Springer Online Journal Archives 1860-2000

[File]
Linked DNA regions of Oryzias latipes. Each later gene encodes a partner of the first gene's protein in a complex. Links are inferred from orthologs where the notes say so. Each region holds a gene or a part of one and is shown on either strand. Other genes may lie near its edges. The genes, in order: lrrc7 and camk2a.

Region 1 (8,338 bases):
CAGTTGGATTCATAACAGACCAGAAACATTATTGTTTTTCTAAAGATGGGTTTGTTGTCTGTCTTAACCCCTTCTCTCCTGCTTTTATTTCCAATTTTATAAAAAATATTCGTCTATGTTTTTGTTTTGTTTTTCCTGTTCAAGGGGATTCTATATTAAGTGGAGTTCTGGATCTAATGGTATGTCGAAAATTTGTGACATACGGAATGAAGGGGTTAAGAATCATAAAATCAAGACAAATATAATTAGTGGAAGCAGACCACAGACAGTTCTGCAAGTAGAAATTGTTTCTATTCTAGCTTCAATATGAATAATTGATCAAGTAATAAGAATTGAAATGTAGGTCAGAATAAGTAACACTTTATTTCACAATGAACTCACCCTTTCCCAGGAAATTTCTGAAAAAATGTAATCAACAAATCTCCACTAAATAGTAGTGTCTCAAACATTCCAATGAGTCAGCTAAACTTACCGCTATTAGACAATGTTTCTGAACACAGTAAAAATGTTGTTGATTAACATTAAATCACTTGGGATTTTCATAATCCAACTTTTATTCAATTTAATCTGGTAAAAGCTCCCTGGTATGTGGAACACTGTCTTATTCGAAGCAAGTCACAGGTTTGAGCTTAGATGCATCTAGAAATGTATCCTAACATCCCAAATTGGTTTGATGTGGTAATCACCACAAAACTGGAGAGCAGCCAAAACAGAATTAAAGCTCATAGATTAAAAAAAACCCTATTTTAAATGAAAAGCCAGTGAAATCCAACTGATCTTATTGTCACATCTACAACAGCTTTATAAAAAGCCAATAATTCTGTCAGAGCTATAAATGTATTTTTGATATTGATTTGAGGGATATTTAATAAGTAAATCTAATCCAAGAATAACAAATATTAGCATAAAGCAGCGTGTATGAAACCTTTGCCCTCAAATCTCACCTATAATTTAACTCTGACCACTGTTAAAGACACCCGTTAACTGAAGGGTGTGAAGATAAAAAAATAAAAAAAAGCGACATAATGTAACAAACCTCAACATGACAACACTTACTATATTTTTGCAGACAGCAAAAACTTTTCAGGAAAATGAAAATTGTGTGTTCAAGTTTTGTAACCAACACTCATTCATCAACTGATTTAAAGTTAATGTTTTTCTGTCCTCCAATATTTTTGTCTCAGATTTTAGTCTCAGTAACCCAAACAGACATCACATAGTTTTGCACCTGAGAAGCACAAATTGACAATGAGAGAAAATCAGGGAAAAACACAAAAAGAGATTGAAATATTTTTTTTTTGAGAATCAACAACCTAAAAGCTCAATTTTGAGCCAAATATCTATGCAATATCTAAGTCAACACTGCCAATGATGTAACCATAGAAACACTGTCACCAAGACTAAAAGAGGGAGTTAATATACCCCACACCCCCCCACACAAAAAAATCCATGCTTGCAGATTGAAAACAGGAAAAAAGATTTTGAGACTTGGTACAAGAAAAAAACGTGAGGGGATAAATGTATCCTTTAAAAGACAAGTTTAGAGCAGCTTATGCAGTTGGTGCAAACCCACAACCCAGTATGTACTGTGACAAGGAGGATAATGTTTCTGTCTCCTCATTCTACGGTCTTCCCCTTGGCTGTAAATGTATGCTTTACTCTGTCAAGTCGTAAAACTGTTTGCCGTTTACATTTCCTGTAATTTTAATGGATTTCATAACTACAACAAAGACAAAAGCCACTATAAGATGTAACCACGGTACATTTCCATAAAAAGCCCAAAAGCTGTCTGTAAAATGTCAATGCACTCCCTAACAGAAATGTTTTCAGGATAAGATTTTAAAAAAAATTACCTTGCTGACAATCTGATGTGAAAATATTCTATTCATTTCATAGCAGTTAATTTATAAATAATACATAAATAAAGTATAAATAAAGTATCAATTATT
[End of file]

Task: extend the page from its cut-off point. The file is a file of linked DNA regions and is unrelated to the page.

Abstract. The objective of this study was to define risk factors for and the clinical course of recurrent or tertiary peritonitis. Intensive supportive care of patients with life-threatening intraabdominal infections has led to the emergence of a new clinical syndrome, tertiary peritonitis, defined as the persistence or recurrence of intraabdominal infection following apparently adequate therapy of primary or secondary peritonitis. We undertook a retrospective study of 59 patients admitted with intraabdominal infection to a surgical intensive care unit (ICU). Tertiary peritonitis developed in 74% (44/59) of patients. Despite comparable premorbid health status, source of peritonitis, and admission APACHE II scores, patients with tertiary peritonitis had a significantly longer ICU stay (21.8 ± 14.9 vs. 8.5 ± 7.9 days), more advanced organ dysfunction reflected in higher organ dysfunction scores (13.3 ± 5.1 vs. 7.7 ± 3.3), and higher ICU mortality (64% vs. 33%) than patients with uncomplicated secondary peritonitis. The most common infecting organisms in patients with tertiary peritonitis were Enterococcus , Candida , Staphylococcus epidermidis , and Enterobacter . Infectious foci were rarely amenable to percutaneous drainage and were found to be poorly localized at laparotomy. Recurrent, or tertiary, peritonitis is a common complication of intraabdominal infection in patients admitted to an ICU. It differs from uncomplicated secondary peritonitis in its microbial flora and lack of response to appropriate surgical and antibiotic therapy. Like nosocomial pneumonia in the critically ill patient, the syndrome appears to be more a reflection than a cause of adverse outcome.
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